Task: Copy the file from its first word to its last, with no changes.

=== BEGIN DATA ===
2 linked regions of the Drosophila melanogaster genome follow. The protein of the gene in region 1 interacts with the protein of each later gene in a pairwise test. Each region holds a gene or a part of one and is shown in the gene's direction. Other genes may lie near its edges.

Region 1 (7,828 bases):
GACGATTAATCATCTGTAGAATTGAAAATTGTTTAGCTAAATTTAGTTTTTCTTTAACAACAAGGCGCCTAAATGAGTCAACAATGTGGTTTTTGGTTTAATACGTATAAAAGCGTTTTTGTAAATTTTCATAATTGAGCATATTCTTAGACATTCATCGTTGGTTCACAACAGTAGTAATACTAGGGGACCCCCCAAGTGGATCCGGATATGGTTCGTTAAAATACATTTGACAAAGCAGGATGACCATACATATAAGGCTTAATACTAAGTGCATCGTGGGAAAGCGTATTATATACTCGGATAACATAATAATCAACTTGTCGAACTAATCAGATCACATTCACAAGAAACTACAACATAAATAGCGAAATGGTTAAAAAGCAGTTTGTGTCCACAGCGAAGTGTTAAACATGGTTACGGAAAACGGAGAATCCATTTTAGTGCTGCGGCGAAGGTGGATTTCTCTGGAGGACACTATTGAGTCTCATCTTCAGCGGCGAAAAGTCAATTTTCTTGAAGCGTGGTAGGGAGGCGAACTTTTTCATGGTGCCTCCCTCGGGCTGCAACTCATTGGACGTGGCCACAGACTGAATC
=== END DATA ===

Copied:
2 linked regions of the Drosophila melanogaster genome follow. The protein of the gene in region 1 interacts with the protein of each later gene in a pairwise test. Each region holds a gene or a part of one and is shown in the gene's direction. Other genes may lie near its edges.

Region 1 (7,828 bases):
GACGATTAATCATCTGTAGAATTGAAAATTGTTTAGCTAAATTTAGTTTTTCTTTAACAACAAGGCGCCTAAATGAGTCAACAATGTGGTTTTTGGTTTAATACGTATAAAAGCGTTTTTGTAAATTTTCATAATTGAGCATATTCTTAGACATTCATCGTTGGTTCACAACAGTAGTAATACTAGGGGACCCCCCAAGTGGATCCGGATATGGTTCGTTAAAATACATTTGACAAAGCAGGATGACCATACATATAAGGCTTAATACTAAGTGCATCGTGGGAAAGCGTATTATATACTCGGATAACATAATAATCAACTTGTCGAACTAATCAGATCACATTCACAAGAAACTACAACATAAATAGCGAAATGGTTAAAAAGCAGTTTGTGTCCACAGCGAAGTGTTAAACATGGTTACGGAAAACGGAGAATCCATTTTAGTGCTGCGGCGAAGGTGGATTTCTCTGGAGGACACTATTGAGTCTCATCTTCAGCGGCGAAAAGTCAATTTTCTTGAAGCGTGGTAGGGAGGCGAACTTTTTCATGGTGCCTCCCTCGGGCTGCAACTCATTGGACGTGGCCACAGACTGAATC